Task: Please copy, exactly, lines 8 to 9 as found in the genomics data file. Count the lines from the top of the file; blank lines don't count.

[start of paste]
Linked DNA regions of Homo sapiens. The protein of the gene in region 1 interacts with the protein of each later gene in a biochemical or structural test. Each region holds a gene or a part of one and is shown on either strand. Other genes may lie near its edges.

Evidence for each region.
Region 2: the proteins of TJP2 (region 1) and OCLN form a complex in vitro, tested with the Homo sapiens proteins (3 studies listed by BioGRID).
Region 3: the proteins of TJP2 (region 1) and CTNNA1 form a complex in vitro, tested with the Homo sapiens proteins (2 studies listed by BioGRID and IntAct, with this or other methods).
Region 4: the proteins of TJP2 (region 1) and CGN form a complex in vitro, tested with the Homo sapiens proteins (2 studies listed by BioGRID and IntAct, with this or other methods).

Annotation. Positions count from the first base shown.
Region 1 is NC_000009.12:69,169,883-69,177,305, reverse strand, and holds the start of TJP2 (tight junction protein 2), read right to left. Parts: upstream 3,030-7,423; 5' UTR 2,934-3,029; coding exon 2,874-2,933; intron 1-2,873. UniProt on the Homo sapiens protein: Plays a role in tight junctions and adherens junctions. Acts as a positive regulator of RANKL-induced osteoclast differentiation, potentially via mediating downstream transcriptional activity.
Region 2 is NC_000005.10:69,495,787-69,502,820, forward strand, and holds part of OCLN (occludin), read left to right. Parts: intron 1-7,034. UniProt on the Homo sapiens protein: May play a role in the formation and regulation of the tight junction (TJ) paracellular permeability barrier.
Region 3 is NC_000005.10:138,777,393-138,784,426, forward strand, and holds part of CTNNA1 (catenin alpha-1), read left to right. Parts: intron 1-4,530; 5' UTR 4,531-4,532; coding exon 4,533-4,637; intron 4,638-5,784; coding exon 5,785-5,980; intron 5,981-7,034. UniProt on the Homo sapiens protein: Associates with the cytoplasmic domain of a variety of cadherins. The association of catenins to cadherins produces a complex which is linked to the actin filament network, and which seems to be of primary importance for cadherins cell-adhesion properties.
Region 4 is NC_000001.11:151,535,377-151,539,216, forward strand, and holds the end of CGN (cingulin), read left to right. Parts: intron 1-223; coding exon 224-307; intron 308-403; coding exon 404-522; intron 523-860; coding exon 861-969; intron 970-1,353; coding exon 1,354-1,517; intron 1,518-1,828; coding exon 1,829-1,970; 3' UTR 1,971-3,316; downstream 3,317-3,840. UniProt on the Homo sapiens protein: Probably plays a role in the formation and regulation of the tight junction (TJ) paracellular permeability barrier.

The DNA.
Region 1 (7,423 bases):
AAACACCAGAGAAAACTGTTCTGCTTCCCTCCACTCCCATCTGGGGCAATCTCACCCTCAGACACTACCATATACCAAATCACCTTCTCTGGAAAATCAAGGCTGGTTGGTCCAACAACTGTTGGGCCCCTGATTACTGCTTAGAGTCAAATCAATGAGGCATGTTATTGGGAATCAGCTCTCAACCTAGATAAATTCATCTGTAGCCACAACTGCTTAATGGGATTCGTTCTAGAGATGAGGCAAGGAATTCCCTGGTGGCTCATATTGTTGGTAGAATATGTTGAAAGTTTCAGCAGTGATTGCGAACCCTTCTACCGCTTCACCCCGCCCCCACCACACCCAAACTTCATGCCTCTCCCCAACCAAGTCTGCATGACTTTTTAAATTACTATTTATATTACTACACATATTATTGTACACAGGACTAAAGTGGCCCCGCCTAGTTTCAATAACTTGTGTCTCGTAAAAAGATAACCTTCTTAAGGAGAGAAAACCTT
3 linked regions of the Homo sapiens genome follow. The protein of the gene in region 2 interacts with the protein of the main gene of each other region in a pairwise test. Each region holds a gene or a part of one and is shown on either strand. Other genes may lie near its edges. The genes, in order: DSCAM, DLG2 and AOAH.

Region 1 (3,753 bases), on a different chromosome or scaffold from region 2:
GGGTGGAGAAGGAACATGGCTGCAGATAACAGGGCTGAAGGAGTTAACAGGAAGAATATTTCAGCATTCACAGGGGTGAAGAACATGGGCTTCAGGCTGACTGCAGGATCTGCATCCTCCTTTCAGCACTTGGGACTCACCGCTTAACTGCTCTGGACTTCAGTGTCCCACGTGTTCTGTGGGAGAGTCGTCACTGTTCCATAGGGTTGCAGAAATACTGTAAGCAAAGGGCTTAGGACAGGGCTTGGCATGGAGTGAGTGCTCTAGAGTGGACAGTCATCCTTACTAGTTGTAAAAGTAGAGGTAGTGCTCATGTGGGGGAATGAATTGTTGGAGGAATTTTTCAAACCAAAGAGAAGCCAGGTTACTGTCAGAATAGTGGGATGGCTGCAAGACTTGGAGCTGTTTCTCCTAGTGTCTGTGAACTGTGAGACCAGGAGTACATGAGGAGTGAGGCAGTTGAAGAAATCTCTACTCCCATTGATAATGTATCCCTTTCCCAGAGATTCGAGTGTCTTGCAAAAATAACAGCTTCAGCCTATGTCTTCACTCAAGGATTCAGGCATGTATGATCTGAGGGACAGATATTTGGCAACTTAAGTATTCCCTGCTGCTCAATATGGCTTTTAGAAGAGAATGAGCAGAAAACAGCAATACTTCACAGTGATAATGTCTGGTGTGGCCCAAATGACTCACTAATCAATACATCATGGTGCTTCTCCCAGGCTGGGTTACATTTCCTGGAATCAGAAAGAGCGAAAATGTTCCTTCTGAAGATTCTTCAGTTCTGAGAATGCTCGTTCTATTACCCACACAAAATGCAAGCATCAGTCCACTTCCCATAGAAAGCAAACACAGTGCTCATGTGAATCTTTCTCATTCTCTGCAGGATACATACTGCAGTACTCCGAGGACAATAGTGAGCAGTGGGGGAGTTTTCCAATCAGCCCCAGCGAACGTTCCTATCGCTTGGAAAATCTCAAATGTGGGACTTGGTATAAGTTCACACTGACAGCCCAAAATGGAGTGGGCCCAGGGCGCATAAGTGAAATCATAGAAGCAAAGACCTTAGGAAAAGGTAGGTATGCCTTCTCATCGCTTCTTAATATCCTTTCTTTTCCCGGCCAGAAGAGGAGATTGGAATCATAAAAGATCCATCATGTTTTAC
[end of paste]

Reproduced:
Region 2 is NC_000005.10:69,495,787-69,502,820, forward strand, and holds part of OCLN (occludin), read left to right. Parts: intron 1-7,034. UniProt on the Homo sapiens protein: May play a role in the formation and regulation of the tight junction (TJ) paracellular permeability barrier.
Region 3 is NC_000005.10:138,777,393-138,784,426, forward strand, and holds part of CTNNA1 (catenin alpha-1), read left to right. Parts: intron 1-4,530; 5' UTR 4,531-4,532; coding exon 4,533-4,637; intron 4,638-5,784; coding exon 5,785-5,980; intron 5,981-7,034. UniProt on the Homo sapiens protein: Associates with the cytoplasmic domain of a variety of cadherins. The association of catenins to cadherins produces a complex which is linked to the actin filament network, and which seems to be of primary importance for cadherins cell-adhesion properties.